Tuesday, 2 March 2010

Progress of Democracy in South and East Asia

Let’s demolish a widely held claim, sometimes made by people who should really know better.

The main claim: East Asia is not democratising

Sub-claim 1: Market economies are progressing in East Asia, so there is no link between market economies and liberal democracy.

Sub-claim 2: East Asia is culturally different, some inner spirit of Confucianism, or something, resists liberal democracy.

I’m bringing in Souther Asia as well, because the issues of new economic power and non-western culture are together there as well, and there are strong cultural connections, particularly through Buddhism.

What’s wrong with the above claims?

Large number of East Asian and Souther Asian countries which are now solid if more or less rough, democracies, including the 2nd, 4th. 10th and 12th most populous countries in the word. (Relevant details at bottom of story).

What of the non-democracies? We’re really only talking about one country China. North Korea is non-democratic, but the South which is more populous is more democratic. Vietnam, Laos, and Burma are non-democratic, but Cambodia, Malaysia, Thailand, Indonesia, and the Philippines are more or less democratic (much less in Burma’s case), and certainly more than they were.

Singapore has an extraordinary and economically successful mix of formal liberal democracy and substantive one party rule. Singapore has a population of 5 million and is now the only other example apart from China of economic success and a non-democratic ‘Asian’ values authoritarianism. Singapore is really about the mildest version of semi-authoritarianism ever devised, with rule of law and good individual rights if you don’t directly take on the legitimacy of the government.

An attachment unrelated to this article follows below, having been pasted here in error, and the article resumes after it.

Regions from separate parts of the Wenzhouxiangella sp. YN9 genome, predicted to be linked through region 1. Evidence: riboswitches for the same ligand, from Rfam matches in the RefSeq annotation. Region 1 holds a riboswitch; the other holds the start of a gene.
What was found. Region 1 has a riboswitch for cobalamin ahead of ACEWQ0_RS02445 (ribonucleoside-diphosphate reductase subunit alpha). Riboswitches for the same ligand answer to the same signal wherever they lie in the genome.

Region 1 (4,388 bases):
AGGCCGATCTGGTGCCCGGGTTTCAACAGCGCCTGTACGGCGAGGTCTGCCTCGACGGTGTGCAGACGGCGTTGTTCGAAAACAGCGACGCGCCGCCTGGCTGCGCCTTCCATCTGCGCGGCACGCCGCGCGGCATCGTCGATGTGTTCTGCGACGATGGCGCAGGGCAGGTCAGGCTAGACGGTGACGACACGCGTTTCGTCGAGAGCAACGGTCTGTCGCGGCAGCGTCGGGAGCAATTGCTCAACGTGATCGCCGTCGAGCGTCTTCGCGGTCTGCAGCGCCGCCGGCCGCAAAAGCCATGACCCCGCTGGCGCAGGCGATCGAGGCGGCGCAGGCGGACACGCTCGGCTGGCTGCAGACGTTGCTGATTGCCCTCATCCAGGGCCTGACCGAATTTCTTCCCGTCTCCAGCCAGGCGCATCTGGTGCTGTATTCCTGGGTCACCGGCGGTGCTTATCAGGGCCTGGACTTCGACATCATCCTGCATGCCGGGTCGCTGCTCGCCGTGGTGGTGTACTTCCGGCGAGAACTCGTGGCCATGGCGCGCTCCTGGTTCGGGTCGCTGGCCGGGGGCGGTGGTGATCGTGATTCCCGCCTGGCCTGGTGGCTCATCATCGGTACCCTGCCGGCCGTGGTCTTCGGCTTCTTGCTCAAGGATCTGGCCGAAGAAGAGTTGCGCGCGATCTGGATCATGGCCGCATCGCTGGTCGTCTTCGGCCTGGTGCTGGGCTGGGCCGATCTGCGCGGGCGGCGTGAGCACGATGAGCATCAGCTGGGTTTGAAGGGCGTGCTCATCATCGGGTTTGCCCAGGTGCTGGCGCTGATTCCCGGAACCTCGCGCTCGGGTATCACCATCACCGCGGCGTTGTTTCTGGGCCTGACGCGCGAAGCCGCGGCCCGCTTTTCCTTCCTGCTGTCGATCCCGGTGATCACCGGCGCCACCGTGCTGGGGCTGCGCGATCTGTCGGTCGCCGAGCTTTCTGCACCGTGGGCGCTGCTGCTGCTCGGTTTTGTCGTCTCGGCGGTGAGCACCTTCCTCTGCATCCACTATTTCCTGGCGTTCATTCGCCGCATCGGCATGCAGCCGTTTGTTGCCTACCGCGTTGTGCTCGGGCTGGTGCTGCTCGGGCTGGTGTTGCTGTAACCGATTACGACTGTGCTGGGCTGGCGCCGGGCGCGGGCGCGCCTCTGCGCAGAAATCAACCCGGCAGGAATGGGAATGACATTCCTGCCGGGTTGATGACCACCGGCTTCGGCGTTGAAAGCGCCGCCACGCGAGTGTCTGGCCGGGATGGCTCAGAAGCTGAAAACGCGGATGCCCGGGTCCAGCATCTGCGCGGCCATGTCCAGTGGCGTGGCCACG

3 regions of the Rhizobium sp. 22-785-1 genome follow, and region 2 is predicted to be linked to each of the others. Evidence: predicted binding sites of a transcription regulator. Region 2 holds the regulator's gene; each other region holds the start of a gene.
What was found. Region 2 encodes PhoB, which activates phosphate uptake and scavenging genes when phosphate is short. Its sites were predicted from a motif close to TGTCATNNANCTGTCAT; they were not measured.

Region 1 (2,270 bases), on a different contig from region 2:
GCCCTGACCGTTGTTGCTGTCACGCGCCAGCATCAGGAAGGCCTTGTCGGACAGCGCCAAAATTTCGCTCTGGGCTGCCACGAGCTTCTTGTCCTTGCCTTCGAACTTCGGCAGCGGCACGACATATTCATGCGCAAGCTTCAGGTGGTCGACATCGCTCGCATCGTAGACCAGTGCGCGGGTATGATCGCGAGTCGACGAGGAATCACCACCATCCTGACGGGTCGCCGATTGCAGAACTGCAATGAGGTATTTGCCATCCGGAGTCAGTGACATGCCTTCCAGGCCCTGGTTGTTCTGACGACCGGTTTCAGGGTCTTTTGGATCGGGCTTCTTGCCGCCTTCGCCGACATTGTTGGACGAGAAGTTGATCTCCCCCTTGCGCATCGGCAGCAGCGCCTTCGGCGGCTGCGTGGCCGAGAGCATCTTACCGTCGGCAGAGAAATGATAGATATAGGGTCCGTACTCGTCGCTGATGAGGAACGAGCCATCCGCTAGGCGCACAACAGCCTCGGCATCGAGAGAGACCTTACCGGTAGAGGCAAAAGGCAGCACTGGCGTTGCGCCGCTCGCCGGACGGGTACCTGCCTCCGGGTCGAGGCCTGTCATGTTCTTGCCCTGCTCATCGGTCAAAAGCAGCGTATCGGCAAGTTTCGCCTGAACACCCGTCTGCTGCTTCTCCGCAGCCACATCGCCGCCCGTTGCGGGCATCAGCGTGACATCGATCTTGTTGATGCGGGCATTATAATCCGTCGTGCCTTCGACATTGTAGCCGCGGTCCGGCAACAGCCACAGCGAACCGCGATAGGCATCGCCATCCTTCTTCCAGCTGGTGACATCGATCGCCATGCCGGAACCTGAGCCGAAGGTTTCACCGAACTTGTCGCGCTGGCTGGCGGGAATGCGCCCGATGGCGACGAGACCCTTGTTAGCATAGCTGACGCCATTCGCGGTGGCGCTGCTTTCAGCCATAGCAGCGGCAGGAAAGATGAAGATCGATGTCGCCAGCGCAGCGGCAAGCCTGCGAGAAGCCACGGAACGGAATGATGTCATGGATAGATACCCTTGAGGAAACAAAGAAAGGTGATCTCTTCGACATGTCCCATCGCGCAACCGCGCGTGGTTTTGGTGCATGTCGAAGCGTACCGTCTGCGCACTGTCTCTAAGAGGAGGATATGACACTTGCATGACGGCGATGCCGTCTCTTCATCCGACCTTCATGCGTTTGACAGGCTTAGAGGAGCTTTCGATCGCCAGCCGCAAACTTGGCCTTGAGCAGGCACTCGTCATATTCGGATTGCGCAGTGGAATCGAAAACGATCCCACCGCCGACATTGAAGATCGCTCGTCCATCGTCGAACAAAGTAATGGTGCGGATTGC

So that’s it the distinctive Asian Confucian Authoritarian model combining political illiberalism with capitalism can be found in China and Singapore. OK throw in Burma, Vietnam and Laos, still a small number. The one thing that makes these ‘Asian model’ claims even superficially viable is that there are so many people in China and it’s had so much economic growth.

Let’s just look at China.

Is it a mature liberal democracy? No.

Is it more democratic than under Mao, and becoming more democratic? Yes.

I don’t want to trivialise or dismiss the terrible human rights violations still going on, but if we look at the trajectory since Mao

End of mass purges and political terror across the whole country.

End of mass starvation from demented economic policies forced on the country by a totalitarian machine

Contested elections at local level

Constant growth of civil society, and the increasing sources of opinion and opportunities for debate created

Much more protection of individuals from state apparatus, even though more is still needed.

Hong Kong incorporated with its semi-democracy and strong rule of law still remaining.

Democracy needs to be understood as shorthand for the following

Contested elections

Rule of law

Freedom of opinion

Civil society (institutions outside the state)

Social tolerance of differences of various kinds

A country in which some of these things is improving is moving towards liberal democracy. China is improving in all these areas. China is moving towards democracy at the same time as the economy is growing. Economic growth is the product of market reforms, and these are feeding into progress towards democracy.

Both advocates and opponents of capitalism are disposed to make claims that China is evidence against the links between capitalism and democracy. They are simply and obviously wrong, if we look at China as a whole, or if we look at the whole of Eastern and Souther Asia.